There are a number of different cellular and biochemical mechanisms designed to protect cells from freezing and desiccation at the onset of cryobiosis; these include the use of protective proteins (heat shock and chaperones) as well as assorted antioxidants that may differ slightly from frozen critter to frozen critter.4 One mechanism that most of our freezable critters seem to have in common is the replacement of water inside the cell with trehalose. 4 5 Trehalose is a disaccharide (like sucrose), synthesized from glycogen in response to a drop in temperature. What makes it so special is that it takes on a gel-like structure, which acts as a protectant of cells and their contents, stabilizes proteins in their native state, and avoids the formation of damaging ice crystals. During a state of cryobiosis, trehalose may account for up to 20% of the critter’s dry weight.4 The fine details of all that occurs before, during, and after cryobiosis are currently being sorted out, but as it stands, after the temperature rises again trehalose is catabolized into glucose, and the critter resumes its normal metabolic processes.
Ideally, if you entered a state of cryobiosis you could just settle in for the next few decades, then resume your normal activities without skipping a metabolic beat. This would allow us to extend our normal lifespan to see beyond the year 2100, and possibly even further.
OK, enough daydreaming. The big question now is, could humans do this?
Humans have most of the proper enzymatic machinery for hibernation, but we don’t do it for relatively unknown reasons. The reigning theory is that humans evolved out of tropical and subtropical ecosystems, and never really adapted to cold climates like bears and other mammals. Even after we started colonizing cold climates, we were always a little too busy, and would run the risk of someone stealing our stuff if we were to sleep for half the year. Despite these issues, there are a few stories of determined individuals that claim to have hibernated.6 So, perhaps it is possible.
Cryobiosis is a little more far-fetched. It very well could be that trehalose is toxic to us, as vertebrates lack the enzymes needed to synthesize trehalose, but we still have enzymes to break the stuff down into glucose.5 Despite this, being able to achieve a state of cryobiosis is absolutely desirable, as it opens up the door to completely new and awesome technologies. Examples of this include, bodily preservation and revival for medical purposes, and being able to survive a long ride through space on our way to our new Earth, as we are in the process of irredeemably trashing the current one. A little bit of genetic engineering will be necessary to allow us to synthesize and tolerate our own trehalose, but we can work on that. Necessity is the mother of invention after all.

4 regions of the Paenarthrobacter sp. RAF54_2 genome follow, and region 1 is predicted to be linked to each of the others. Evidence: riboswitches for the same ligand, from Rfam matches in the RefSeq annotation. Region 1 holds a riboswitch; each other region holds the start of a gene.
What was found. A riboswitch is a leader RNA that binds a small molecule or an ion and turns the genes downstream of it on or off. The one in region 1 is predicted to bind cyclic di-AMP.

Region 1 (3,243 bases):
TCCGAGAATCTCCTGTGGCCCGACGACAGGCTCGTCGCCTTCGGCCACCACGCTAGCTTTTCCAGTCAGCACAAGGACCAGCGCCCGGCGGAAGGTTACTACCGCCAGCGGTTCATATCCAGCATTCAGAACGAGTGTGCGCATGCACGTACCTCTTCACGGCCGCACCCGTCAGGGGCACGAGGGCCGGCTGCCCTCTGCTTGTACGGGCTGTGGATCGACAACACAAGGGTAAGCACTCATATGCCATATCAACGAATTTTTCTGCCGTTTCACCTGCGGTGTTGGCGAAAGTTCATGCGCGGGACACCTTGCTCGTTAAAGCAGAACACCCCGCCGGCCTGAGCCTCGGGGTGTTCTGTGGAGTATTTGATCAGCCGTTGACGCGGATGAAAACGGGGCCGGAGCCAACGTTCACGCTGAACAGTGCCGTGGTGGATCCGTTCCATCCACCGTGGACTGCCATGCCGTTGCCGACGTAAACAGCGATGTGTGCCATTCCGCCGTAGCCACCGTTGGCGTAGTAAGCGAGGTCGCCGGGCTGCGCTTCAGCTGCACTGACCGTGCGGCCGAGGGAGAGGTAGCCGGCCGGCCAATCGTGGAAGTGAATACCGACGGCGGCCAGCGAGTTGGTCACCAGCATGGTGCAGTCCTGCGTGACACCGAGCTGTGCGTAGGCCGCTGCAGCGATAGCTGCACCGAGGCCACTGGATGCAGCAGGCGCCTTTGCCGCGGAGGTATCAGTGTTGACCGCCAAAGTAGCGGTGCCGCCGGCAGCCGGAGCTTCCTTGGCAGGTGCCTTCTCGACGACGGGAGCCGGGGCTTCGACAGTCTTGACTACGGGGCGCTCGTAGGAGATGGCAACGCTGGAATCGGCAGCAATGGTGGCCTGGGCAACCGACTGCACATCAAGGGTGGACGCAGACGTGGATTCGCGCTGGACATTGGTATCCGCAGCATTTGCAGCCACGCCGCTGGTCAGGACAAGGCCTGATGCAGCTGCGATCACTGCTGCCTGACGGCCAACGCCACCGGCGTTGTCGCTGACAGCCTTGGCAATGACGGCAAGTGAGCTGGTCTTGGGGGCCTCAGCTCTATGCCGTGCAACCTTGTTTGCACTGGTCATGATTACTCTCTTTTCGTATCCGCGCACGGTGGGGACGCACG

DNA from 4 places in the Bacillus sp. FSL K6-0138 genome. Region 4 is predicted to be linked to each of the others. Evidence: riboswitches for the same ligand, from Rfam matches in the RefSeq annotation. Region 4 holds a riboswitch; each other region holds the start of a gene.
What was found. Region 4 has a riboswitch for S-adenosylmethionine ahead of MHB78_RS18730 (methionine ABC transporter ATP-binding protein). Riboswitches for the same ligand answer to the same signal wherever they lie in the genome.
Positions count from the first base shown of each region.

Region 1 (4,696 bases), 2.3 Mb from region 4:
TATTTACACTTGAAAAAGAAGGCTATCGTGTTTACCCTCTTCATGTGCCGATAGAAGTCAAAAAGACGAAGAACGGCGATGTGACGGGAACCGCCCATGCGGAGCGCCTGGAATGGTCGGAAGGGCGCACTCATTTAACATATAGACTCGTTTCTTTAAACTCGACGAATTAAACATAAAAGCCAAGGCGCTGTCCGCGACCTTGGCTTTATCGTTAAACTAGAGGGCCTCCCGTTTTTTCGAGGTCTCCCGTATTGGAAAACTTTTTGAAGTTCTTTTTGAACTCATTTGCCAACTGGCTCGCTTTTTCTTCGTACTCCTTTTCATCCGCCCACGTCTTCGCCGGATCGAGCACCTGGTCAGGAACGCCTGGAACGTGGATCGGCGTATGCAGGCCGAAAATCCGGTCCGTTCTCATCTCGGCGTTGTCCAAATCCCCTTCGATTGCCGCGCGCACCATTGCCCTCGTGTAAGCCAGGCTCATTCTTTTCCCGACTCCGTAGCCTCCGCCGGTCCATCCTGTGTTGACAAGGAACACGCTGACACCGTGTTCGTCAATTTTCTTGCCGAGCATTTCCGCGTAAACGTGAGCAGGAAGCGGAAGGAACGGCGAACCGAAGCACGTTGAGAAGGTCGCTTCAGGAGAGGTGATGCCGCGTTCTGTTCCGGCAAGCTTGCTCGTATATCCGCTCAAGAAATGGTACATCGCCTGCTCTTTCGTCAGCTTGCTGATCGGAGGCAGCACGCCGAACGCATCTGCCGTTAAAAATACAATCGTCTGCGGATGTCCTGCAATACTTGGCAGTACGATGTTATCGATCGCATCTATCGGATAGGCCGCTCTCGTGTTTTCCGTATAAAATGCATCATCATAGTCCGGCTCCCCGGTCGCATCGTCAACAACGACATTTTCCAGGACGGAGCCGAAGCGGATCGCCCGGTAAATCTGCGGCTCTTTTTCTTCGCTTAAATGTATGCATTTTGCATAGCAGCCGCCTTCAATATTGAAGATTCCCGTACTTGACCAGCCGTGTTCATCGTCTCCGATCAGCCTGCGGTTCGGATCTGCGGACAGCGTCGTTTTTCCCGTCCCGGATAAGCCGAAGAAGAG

I know it’s obvious, but I feel like I should remind everyone that one we enter a state of cryobiosis, we are good to go, and can be jettisoned into space. Just make sure that you pin a DO NOT DISCARD note on yourself in some manner so that you are not mistaken for a shrunken corpse.
1 Klug, BJ. and Brigham, RM. 2015. Changes to metabolism and cell physiology that enable mammalian hibernation. Spring Science Reviews. DOI 10.1007/540362-015-0030-x
2 Nelson, RA. 1980. Protein and fat metabolism in hibernating bears. Fed. Proc. 39:2955-2958
3 Herkewitz, W. Secrets of the water bear, the only animal that can survive in space. Popular Mechanics, August 7th, 2014.
4 Gusev et al., 2014. Comparative genome sequencing reveals genomic signature of extreme desiccation tolerance in the anhydrobiotic midge. Nature Communications. DOI: 10.1038/ncomms5784
5 Jain, NK. And Roy, I. 2009. Effect of trehalose on protein structure. Protein Science 18:24-36